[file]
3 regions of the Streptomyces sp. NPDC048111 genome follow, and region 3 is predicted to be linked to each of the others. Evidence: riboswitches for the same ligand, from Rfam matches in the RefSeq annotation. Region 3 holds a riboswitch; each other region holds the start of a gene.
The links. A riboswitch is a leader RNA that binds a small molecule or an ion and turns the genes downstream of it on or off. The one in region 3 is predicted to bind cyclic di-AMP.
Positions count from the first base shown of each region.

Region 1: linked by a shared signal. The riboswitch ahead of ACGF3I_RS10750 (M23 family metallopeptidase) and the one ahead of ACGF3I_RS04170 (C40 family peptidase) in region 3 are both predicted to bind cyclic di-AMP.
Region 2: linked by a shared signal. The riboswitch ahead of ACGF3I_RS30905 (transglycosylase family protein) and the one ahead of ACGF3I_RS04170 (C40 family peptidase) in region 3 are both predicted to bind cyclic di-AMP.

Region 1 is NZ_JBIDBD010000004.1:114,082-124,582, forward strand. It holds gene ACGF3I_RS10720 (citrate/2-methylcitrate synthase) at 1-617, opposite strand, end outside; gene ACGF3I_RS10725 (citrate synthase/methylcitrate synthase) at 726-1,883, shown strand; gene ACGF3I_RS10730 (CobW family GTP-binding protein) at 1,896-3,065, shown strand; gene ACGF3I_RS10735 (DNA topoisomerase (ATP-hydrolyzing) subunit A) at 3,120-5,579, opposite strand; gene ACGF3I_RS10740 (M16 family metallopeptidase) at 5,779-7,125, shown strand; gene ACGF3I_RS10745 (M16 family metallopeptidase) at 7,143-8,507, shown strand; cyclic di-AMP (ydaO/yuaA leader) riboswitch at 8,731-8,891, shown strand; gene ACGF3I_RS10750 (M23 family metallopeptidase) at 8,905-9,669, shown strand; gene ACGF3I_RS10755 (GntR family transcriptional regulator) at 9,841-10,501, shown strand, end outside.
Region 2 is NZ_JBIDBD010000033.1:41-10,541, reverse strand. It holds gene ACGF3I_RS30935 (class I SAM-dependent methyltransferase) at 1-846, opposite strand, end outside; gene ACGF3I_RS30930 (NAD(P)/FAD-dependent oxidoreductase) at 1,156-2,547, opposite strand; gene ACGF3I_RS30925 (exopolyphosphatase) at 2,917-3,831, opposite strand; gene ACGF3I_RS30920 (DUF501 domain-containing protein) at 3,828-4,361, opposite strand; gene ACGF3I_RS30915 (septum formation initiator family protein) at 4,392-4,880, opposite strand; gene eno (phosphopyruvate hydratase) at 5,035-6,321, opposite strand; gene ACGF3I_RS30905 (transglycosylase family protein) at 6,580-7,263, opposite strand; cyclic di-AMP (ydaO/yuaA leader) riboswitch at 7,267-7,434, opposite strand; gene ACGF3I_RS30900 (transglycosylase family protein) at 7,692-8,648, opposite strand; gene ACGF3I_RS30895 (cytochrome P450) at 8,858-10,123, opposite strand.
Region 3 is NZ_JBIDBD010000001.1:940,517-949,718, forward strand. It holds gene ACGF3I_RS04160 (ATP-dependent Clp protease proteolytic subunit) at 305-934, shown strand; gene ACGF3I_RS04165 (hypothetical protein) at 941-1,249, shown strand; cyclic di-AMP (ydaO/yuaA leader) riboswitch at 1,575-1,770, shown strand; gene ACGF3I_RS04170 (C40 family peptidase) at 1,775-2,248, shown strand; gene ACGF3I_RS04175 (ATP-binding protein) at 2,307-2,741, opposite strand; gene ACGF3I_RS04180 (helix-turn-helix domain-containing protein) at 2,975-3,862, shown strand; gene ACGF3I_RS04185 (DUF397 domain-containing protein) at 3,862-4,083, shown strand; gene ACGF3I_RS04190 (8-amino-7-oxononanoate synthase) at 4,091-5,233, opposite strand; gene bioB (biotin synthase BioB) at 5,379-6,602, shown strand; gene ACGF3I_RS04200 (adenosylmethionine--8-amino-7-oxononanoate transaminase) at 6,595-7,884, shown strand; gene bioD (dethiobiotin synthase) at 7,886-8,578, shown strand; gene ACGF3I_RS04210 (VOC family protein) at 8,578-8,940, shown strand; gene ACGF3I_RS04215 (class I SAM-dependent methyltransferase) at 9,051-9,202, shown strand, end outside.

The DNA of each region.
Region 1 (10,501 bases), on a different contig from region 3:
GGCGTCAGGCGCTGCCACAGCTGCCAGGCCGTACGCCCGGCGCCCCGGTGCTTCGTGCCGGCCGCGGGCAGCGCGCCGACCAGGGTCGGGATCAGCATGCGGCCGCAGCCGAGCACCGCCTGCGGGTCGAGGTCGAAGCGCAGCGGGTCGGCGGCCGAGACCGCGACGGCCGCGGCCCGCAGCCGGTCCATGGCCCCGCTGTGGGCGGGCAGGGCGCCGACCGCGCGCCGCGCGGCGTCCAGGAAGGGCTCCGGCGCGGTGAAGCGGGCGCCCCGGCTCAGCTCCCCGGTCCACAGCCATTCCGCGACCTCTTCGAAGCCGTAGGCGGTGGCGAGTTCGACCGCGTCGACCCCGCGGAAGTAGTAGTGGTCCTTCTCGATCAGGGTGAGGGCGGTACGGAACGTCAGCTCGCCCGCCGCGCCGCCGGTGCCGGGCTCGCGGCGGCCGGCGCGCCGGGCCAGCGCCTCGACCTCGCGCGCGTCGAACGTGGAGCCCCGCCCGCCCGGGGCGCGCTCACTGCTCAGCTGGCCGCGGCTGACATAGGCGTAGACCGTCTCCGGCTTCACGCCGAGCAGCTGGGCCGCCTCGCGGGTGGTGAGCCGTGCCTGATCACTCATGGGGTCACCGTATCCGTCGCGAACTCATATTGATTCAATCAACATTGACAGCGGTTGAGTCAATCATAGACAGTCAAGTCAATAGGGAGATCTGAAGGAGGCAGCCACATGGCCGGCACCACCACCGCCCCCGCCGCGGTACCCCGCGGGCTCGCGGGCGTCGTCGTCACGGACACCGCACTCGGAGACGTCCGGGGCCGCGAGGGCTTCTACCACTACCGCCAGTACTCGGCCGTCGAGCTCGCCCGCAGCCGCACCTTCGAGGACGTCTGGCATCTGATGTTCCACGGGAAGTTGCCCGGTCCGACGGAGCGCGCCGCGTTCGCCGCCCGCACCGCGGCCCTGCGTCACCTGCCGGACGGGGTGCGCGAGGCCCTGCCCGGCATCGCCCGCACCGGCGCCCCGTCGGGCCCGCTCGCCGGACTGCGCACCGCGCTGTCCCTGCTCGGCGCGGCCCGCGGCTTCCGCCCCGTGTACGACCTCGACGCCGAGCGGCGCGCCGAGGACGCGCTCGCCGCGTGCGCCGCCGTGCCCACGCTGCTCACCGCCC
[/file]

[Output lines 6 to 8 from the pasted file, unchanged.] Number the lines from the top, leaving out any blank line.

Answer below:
Region 1 is NZ_JBIDBD010000004.1:114,082-124,582, forward strand. It holds gene ACGF3I_RS10720 (citrate/2-methylcitrate synthase) at 1-617, opposite strand, end outside; gene ACGF3I_RS10725 (citrate synthase/methylcitrate synthase) at 726-1,883, shown strand; gene ACGF3I_RS10730 (CobW family GTP-binding protein) at 1,896-3,065, shown strand; gene ACGF3I_RS10735 (DNA topoisomerase (ATP-hydrolyzing) subunit A) at 3,120-5,579, opposite strand; gene ACGF3I_RS10740 (M16 family metallopeptidase) at 5,779-7,125, shown strand; gene ACGF3I_RS10745 (M16 family metallopeptidase) at 7,143-8,507, shown strand; cyclic di-AMP (ydaO/yuaA leader) riboswitch at 8,731-8,891, shown strand; gene ACGF3I_RS10750 (M23 family metallopeptidase) at 8,905-9,669, shown strand; gene ACGF3I_RS10755 (GntR family transcriptional regulator) at 9,841-10,501, shown strand, end outside.
Region 2 is NZ_JBIDBD010000033.1:41-10,541, reverse strand. It holds gene ACGF3I_RS30935 (class I SAM-dependent methyltransferase) at 1-846, opposite strand, end outside; gene ACGF3I_RS30930 (NAD(P)/FAD-dependent oxidoreductase) at 1,156-2,547, opposite strand; gene ACGF3I_RS30925 (exopolyphosphatase) at 2,917-3,831, opposite strand; gene ACGF3I_RS30920 (DUF501 domain-containing protein) at 3,828-4,361, opposite strand; gene ACGF3I_RS30915 (septum formation initiator family protein) at 4,392-4,880, opposite strand; gene eno (phosphopyruvate hydratase) at 5,035-6,321, opposite strand; gene ACGF3I_RS30905 (transglycosylase family protein) at 6,580-7,263, opposite strand; cyclic di-AMP (ydaO/yuaA leader) riboswitch at 7,267-7,434, opposite strand; gene ACGF3I_RS30900 (transglycosylase family protein) at 7,692-8,648, opposite strand; gene ACGF3I_RS30895 (cytochrome P450) at 8,858-10,123, opposite strand.
Region 3 is NZ_JBIDBD010000001.1:940,517-949,718, forward strand. It holds gene ACGF3I_RS04160 (ATP-dependent Clp protease proteolytic subunit) at 305-934, shown strand; gene ACGF3I_RS04165 (hypothetical protein) at 941-1,249, shown strand; cyclic di-AMP (ydaO/yuaA leader) riboswitch at 1,575-1,770, shown strand; gene ACGF3I_RS04170 (C40 family peptidase) at 1,775-2,248, shown strand; gene ACGF3I_RS04175 (ATP-binding protein) at 2,307-2,741, opposite strand; gene ACGF3I_RS04180 (helix-turn-helix domain-containing protein) at 2,975-3,862, shown strand; gene ACGF3I_RS04185 (DUF397 domain-containing protein) at 3,862-4,083, shown strand; gene ACGF3I_RS04190 (8-amino-7-oxononanoate synthase) at 4,091-5,233, opposite strand; gene bioB (biotin synthase BioB) at 5,379-6,602, shown strand; gene ACGF3I_RS04200 (adenosylmethionine--8-amino-7-oxononanoate transaminase) at 6,595-7,884, shown strand; gene bioD (dethiobiotin synthase) at 7,886-8,578, shown strand; gene ACGF3I_RS04210 (VOC family protein) at 8,578-8,940, shown strand; gene ACGF3I_RS04215 (class I SAM-dependent methyltransferase) at 9,051-9,202, shown strand, end outside.